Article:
By James Rainey |
Scientists are exploring whether agricultural pollution might be playing a role in Florida’s red tide, which is killing sea life and making people sick.
In declaring a state of emergency in seven counties where the ocean is contaminated by a toxic red tide, Florida Gov. Rick Scott’s office made two points this week: The state is supporting communities struggling with the scourge, and the siege of seafaring microorganisms is “naturally occurring.”
Indeed, scientists and historians note fish kills triggered by the infestations dating back as early as the 1500s. While scientists today acknowledge the natural roots of Florida’s red tides, they also are investigating the possibility that persistent blooms, like the one besetting the Gulf Coast this summer, might be getting a “booster shot” from man-made pollutants that spill into the ocean.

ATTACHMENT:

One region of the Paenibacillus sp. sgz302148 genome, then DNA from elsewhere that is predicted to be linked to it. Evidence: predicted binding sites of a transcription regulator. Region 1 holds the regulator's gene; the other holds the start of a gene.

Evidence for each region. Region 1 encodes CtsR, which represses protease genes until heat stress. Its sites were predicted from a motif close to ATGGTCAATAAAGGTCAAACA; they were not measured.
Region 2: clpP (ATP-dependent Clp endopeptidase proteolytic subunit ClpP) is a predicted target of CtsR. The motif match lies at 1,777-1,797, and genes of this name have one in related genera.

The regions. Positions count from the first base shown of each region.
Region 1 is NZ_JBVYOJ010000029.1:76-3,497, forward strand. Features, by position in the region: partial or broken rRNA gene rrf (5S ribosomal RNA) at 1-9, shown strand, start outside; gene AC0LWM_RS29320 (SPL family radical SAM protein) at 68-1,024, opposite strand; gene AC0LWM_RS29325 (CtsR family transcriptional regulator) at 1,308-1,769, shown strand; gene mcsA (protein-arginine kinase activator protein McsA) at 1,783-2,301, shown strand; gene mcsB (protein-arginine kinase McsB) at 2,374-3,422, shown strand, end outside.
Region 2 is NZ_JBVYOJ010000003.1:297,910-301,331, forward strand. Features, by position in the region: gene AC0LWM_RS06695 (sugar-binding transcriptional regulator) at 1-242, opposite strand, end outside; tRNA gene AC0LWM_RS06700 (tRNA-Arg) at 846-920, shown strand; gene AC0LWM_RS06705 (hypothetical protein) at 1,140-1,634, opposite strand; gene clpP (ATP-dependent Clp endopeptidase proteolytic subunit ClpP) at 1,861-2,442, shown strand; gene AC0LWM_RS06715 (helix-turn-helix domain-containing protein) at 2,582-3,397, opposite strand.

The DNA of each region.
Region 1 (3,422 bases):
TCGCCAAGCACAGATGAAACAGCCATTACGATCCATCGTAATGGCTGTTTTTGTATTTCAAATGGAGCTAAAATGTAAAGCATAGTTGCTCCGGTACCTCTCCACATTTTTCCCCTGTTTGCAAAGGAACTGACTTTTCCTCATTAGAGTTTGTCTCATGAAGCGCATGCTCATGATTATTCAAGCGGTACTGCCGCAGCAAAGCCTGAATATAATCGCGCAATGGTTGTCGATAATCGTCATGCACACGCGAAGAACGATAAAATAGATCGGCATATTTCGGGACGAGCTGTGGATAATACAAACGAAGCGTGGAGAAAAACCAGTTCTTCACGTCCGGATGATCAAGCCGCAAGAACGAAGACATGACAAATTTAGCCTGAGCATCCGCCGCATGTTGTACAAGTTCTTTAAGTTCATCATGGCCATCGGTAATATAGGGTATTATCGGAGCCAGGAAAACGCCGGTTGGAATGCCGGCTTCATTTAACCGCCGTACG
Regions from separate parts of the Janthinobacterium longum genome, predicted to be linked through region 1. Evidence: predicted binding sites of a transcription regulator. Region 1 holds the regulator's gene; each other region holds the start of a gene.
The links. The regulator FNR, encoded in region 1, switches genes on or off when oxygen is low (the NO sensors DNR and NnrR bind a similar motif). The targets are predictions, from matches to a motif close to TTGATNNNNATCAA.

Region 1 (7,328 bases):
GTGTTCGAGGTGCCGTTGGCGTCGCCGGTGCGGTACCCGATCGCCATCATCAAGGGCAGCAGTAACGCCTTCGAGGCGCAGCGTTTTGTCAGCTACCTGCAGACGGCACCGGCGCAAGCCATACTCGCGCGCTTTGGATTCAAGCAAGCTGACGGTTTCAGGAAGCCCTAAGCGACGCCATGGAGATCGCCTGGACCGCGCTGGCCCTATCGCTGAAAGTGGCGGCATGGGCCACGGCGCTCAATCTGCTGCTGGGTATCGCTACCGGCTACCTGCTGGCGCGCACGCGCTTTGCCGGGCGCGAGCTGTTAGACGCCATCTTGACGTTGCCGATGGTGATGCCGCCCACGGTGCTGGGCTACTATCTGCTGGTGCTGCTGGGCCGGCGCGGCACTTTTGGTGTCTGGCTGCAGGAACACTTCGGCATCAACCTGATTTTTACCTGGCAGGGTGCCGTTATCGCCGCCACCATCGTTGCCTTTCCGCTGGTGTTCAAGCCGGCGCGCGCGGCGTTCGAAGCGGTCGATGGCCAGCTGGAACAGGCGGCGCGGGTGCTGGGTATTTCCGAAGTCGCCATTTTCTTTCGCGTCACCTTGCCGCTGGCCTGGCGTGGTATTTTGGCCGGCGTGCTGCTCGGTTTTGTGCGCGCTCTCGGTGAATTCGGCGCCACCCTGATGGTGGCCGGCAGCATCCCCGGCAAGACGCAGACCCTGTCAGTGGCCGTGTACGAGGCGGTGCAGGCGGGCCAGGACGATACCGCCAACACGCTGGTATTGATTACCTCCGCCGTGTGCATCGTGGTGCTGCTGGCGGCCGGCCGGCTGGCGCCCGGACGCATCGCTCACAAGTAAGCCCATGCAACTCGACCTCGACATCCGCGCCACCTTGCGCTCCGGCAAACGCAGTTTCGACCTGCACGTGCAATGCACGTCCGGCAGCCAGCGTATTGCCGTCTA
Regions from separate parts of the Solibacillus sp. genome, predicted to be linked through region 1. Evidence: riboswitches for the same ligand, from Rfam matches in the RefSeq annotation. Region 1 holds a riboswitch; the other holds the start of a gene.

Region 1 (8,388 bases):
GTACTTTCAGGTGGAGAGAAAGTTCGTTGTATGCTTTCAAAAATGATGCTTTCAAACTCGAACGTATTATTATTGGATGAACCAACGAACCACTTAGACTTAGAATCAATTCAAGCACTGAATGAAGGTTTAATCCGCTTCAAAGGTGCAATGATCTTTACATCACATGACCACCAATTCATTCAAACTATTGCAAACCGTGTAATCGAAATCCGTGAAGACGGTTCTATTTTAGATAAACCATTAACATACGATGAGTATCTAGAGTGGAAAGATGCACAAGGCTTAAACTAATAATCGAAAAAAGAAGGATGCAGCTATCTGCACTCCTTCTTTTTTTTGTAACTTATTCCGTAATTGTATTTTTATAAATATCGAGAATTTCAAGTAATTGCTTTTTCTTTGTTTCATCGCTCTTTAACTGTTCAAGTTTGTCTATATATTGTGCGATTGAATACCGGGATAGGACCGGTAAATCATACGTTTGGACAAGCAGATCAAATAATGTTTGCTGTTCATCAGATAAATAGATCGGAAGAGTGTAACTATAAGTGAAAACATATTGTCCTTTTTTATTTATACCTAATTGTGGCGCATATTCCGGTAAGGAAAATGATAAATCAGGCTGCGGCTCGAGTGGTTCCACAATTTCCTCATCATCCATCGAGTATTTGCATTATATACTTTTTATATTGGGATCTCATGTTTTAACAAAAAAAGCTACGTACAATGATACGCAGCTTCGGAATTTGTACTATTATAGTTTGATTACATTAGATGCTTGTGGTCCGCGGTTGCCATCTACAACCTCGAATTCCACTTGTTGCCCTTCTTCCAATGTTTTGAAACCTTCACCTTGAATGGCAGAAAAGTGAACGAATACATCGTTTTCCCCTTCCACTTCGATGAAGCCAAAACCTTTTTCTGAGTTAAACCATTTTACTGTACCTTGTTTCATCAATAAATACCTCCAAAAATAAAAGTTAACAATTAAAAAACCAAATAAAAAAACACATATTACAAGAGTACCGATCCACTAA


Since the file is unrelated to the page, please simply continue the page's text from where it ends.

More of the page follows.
A scientist from Florida Gulf Coast University (FGCU) sampled coastal waters west of Fort Myers in recent days, searching for the type of nitrogen-rich pollution already blamed for fouling inland water, particularly in giant Lake Okeechobee.